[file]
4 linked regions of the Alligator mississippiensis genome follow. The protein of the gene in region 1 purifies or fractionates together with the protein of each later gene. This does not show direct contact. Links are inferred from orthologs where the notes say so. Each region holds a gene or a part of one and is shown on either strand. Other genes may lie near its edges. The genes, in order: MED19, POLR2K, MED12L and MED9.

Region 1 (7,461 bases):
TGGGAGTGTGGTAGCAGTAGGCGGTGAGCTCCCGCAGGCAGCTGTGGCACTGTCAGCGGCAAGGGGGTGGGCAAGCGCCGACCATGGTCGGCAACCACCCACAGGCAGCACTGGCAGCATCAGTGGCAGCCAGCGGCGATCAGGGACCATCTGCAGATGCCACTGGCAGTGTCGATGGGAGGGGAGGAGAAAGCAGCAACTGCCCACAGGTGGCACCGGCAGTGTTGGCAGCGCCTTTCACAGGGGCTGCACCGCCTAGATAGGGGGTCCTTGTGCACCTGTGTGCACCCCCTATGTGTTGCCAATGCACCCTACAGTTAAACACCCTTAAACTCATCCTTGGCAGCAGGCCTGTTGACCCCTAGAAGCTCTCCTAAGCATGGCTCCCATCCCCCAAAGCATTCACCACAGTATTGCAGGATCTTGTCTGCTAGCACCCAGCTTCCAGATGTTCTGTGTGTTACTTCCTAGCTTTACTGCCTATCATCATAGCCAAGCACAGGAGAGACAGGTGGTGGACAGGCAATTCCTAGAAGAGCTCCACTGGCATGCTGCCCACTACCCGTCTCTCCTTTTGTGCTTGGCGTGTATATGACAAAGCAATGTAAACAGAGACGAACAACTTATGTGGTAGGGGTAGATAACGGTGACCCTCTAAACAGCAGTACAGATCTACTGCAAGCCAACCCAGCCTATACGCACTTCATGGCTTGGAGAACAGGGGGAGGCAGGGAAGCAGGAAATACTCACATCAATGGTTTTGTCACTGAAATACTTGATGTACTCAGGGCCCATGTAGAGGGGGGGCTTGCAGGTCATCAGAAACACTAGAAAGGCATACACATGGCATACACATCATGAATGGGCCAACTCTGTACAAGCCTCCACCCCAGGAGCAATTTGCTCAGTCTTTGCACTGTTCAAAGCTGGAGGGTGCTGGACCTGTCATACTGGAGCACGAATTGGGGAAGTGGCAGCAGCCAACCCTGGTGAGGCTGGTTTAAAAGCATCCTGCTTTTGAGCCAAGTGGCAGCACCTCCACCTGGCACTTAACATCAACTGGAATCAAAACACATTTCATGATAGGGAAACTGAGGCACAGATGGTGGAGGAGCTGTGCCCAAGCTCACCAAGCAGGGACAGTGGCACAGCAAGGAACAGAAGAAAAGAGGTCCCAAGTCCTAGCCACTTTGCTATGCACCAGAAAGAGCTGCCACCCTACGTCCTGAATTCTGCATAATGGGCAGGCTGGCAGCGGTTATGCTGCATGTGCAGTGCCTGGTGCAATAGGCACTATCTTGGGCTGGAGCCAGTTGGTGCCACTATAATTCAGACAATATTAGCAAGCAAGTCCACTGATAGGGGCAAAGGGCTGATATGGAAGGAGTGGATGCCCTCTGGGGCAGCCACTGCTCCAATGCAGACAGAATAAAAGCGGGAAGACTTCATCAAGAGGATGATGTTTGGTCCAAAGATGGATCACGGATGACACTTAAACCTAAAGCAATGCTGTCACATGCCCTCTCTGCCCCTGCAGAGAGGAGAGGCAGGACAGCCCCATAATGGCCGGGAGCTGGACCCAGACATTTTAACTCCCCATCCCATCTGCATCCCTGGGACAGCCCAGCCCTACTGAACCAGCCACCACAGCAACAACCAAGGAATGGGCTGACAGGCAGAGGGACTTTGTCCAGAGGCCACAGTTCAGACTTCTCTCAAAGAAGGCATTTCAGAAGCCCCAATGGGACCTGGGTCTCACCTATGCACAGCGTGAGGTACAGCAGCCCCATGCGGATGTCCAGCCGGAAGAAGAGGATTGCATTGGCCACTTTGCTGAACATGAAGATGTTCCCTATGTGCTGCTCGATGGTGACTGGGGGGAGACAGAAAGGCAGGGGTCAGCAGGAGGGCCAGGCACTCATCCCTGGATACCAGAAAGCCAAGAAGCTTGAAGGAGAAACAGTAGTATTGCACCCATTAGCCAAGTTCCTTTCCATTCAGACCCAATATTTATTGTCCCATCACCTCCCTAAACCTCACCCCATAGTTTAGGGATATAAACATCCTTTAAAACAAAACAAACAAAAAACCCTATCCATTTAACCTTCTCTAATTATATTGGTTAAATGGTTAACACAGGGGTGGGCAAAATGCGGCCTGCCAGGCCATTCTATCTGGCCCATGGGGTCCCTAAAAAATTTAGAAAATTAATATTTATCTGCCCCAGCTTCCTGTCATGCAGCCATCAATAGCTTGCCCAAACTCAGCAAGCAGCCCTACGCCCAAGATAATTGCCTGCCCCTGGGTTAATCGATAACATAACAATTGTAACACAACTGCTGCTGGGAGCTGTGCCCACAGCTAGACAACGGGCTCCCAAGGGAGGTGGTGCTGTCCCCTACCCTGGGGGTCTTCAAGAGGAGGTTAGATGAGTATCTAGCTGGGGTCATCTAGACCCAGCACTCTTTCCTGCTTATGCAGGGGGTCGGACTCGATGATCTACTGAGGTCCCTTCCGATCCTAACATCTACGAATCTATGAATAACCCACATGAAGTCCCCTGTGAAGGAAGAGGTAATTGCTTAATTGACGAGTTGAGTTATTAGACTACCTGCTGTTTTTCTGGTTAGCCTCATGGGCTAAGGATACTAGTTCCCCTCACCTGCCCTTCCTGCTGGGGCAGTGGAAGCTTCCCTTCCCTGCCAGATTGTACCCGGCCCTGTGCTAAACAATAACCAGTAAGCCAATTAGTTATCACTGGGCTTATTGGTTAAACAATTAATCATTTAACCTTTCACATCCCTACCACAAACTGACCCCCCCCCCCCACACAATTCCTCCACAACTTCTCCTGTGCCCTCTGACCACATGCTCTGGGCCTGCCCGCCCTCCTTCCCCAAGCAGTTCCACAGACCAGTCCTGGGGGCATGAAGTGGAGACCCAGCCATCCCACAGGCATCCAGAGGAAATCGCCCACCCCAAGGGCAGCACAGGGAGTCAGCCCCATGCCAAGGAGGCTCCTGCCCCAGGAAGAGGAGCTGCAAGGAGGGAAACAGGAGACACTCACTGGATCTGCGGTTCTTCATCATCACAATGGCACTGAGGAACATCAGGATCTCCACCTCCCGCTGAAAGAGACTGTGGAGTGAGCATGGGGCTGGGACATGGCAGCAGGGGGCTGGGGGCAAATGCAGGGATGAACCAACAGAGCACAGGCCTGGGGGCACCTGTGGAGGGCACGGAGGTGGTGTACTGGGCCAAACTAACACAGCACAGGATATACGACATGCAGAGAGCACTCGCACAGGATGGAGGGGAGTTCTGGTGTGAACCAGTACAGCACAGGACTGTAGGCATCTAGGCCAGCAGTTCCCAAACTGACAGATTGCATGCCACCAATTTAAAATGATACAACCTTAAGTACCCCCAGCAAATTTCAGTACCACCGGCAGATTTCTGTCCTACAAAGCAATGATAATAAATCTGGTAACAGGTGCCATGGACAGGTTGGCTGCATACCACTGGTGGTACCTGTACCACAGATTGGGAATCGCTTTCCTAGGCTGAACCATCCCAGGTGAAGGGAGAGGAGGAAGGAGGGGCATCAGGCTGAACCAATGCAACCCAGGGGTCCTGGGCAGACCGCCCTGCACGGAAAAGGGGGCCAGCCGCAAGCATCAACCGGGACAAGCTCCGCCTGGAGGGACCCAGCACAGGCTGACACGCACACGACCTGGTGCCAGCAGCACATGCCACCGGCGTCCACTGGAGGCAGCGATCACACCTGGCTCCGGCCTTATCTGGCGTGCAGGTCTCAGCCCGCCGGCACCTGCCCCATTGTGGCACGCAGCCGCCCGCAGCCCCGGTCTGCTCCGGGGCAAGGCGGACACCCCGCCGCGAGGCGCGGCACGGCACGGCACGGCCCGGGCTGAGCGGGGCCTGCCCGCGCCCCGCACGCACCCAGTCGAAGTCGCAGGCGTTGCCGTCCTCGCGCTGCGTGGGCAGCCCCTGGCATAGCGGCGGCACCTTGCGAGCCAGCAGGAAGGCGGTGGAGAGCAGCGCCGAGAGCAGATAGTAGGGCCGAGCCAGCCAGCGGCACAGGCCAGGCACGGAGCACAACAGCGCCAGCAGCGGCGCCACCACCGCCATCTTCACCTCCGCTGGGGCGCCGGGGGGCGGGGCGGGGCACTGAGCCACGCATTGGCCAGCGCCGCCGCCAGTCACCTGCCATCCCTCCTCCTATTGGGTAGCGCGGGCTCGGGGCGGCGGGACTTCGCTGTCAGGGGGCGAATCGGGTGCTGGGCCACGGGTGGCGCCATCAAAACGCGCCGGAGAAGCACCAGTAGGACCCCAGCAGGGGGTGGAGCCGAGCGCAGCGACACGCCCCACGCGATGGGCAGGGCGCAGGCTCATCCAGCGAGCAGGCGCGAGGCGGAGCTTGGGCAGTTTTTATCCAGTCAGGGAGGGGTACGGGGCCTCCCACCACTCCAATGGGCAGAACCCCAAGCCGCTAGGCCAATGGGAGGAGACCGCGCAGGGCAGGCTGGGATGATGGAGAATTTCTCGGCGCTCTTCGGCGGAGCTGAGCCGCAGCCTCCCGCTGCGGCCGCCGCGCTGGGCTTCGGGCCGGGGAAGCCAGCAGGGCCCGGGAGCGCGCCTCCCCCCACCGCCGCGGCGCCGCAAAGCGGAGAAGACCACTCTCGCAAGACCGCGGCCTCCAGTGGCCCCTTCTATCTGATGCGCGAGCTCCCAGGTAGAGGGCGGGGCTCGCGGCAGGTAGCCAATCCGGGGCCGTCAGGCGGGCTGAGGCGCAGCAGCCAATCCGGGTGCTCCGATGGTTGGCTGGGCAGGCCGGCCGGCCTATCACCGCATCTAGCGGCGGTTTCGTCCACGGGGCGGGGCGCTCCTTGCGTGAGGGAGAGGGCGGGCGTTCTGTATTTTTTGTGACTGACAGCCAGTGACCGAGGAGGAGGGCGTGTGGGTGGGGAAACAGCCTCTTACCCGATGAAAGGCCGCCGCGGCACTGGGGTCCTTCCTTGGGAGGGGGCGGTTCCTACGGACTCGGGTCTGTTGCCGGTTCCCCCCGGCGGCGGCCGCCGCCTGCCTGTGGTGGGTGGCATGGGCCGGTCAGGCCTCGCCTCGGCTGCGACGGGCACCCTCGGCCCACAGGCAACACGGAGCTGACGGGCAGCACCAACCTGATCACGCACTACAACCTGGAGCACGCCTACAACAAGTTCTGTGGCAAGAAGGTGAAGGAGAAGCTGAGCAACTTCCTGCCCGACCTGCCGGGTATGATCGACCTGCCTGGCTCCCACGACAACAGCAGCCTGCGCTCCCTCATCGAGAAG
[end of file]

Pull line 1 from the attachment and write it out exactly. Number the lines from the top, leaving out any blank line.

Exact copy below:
4 linked regions of the Alligator mississippiensis genome follow. The protein of the gene in region 1 purifies or fractionates together with the protein of each later gene. This does not show direct contact. Links are inferred from orthologs where the notes say so. Each region holds a gene or a part of one and is shown on either strand. Other genes may lie near its edges. The genes, in order: MED19, POLR2K, MED12L and MED9.